The architect behind the Stanley A. Milner Library renovation in downtown Edmonton says he’s perplexed at the criticism on social media of the building’s design.
“Some of [the tweets] are a little hurtful,” says Stephen Teeple, president of Toronto-based Teeple Architects.
“It’s strange because it’s a project we’re particularly proud of. It’s very dynamic, very beautiful both outside and in.”
The library, which is nearing the end of a three-year renovation, recently became a target for ridicule, with even Britain’s BBC taking notice.
Teeple isn’t a stranger to criticism.
While the company was praised for projects like the Philip J. Currie Dinosaur Museum in northwest Alberta and Edmonton’s Clareview recreation centre, an earlier project the company worked on — though not as the design architect — the Grad House at the University of Toronto, was hotly divisive.
Much of the criticism of the city’s main library centres on the building’s cladding, which some say is darker than in the original architectural renderings, as well as its rigid lines, comparable to a military battleship or tank, according to some.
While the barbs may sting, the attention should be considered a good thing, Teeple said.
“To me, it means that striking nature of the design and the dynamic nature of it is bringing it into the public consciousness.
“The fact that it’s a fairly powerful sculptural form is making it register in a way it didn’t before.”
Teeple said the team looked at different cladding, some “more expensive, more beautiful,” but settled within budget for Azengar zinc.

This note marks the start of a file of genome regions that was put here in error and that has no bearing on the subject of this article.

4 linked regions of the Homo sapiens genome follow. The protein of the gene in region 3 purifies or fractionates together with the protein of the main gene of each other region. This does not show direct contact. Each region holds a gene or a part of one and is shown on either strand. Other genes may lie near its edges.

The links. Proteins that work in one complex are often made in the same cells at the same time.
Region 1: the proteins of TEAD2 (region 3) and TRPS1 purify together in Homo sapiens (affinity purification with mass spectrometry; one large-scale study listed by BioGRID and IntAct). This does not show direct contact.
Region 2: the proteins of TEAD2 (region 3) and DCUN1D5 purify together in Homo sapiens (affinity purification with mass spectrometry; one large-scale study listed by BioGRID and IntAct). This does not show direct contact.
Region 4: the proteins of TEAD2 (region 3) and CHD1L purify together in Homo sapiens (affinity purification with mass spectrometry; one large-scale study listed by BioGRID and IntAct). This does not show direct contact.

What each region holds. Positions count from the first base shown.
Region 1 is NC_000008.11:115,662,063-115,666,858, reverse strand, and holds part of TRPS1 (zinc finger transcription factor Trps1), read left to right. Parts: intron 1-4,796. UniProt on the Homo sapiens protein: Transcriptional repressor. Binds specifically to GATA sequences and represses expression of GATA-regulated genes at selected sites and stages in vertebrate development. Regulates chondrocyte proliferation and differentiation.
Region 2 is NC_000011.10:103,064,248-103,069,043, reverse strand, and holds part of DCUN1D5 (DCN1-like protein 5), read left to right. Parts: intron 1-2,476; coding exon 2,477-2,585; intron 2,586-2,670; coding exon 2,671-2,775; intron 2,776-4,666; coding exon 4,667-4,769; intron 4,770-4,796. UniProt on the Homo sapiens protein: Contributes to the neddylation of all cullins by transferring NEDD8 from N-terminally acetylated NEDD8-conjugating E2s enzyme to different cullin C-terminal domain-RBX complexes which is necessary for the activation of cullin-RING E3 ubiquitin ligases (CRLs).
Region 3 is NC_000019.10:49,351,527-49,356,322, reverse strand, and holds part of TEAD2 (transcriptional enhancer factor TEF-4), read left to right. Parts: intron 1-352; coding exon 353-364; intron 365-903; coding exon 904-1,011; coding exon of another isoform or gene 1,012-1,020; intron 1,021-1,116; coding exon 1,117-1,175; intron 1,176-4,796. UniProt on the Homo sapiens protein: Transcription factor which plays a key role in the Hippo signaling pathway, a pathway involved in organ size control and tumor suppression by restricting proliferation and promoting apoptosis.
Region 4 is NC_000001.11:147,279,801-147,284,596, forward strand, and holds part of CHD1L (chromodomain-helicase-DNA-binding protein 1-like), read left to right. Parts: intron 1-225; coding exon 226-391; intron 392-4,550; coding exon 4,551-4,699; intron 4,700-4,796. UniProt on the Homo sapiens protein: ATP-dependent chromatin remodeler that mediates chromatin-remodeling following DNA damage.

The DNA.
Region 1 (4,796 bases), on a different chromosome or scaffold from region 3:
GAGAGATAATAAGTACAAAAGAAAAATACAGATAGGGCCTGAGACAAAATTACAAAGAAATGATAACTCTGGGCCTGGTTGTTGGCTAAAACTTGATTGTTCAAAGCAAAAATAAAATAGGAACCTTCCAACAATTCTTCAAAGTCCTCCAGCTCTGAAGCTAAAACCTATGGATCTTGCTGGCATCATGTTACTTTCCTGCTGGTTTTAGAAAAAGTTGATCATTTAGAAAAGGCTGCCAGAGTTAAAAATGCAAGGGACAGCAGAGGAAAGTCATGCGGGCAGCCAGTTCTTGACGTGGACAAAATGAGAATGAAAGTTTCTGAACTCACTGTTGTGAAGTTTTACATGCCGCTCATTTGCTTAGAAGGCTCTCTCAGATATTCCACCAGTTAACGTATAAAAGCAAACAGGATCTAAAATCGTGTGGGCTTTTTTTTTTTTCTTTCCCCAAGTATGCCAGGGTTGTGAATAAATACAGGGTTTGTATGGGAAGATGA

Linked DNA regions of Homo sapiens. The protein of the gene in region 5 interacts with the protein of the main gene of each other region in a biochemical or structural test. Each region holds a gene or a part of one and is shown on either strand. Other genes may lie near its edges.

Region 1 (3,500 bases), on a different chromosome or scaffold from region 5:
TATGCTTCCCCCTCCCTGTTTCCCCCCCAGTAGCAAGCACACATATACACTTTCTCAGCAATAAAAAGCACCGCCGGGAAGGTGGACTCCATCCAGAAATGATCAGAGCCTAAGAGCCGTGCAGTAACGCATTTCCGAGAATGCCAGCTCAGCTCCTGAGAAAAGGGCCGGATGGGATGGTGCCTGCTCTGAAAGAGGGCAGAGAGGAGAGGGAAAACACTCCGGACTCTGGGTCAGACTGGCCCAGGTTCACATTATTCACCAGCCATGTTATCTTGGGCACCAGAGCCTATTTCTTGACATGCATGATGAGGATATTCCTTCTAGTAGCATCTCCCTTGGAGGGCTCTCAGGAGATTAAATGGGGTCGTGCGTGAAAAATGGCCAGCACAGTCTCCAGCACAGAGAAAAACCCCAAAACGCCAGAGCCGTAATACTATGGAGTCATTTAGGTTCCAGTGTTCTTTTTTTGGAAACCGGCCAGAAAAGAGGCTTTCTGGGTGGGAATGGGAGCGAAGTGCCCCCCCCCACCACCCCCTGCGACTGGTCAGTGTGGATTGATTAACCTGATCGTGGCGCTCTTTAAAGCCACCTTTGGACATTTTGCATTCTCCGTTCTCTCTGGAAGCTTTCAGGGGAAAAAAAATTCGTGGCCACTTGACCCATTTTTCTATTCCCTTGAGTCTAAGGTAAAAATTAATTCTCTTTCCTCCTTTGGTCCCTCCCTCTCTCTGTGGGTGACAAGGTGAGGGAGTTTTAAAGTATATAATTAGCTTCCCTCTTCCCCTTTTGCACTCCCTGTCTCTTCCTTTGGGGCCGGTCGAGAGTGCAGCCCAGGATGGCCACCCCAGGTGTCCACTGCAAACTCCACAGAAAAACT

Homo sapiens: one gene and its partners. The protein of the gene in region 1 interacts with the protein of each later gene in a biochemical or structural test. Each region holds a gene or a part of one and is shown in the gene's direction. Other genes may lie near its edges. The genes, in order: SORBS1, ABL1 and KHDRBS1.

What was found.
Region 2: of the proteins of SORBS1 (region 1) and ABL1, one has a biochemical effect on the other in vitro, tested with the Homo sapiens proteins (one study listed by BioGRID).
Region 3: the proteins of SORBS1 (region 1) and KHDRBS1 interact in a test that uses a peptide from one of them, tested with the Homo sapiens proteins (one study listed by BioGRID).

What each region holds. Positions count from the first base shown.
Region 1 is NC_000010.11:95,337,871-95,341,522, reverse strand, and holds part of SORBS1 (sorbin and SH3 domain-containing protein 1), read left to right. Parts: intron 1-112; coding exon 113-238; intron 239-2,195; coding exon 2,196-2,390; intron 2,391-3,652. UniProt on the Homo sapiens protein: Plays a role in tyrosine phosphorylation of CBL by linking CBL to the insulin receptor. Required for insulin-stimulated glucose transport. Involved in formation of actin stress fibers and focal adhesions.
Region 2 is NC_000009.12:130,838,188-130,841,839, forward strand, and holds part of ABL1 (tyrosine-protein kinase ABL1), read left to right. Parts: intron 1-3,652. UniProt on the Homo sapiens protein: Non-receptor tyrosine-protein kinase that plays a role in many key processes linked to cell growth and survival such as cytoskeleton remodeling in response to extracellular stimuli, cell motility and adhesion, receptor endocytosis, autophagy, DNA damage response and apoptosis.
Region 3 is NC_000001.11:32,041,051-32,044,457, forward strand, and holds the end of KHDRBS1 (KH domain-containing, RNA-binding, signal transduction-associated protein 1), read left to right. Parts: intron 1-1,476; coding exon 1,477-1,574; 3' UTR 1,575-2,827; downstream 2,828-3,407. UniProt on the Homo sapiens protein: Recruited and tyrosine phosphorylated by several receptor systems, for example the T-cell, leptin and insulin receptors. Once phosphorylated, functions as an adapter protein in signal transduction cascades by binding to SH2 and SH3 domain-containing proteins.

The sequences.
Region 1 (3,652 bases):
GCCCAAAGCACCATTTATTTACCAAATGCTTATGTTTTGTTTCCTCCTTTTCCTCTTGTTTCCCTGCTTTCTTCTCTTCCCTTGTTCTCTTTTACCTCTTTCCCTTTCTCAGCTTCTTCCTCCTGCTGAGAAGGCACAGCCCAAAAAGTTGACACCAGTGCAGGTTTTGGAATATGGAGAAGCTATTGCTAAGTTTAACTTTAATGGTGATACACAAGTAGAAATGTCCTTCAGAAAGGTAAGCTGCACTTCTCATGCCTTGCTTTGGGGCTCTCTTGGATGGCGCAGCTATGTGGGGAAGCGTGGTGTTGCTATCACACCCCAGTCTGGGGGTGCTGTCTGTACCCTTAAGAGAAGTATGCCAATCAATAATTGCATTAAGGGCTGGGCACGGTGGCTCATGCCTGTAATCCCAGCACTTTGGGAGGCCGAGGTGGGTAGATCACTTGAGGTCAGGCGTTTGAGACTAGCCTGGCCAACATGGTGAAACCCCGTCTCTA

Azengar is a brand name for a high-end zinc cladding, advertised by its manufacturer as “the most matte and lightest shade of zinc on the market … which catches natural light and gives projects a timeless appearance.”
The actual cladding is lighter than in the architectural renderings and online photos, Teeple said.
“I think that’s just someone posting a bad photograph actually. I have a photograph right on my cellphone that looks amazing of almost the same corner and I just snapped it quickly walking by.
The cladding is a newer product, he said, especially for Canada.
“I would say, perhaps, people here are not used to European materials like the Azengar zinc,” Teeple said.
“It’s new and different. People might associate it with more industrial buildings … even though in Europe it would be seen as a pretty high-end, nice finish material.”
Zinc cladding also has thermal and reflective properties, allowing the building to meet international standards for sustainable buildings.
Teeple insists much of the criticism is premature and in the end the new library will fit in nicely with the other buildings near Winston Churchill Square.
“The cover of the book is very important, but it’s part of a deeper composition. The library reaches out to the corner, it draws one in and there’s a very dynamic flow of space in and through the library.”
The main floor will be largely transparent with a section remaining open to the outside for long hours of the day, Teeple said.
“Part of the idea is that the public space of the city … will flow right through the library,” he said. “You’re not seeing just how that works yet, but it will become apparent.
“You’re not seeing the whole picture just yet. I’m pretty confident. We think it’s going to be stunning.”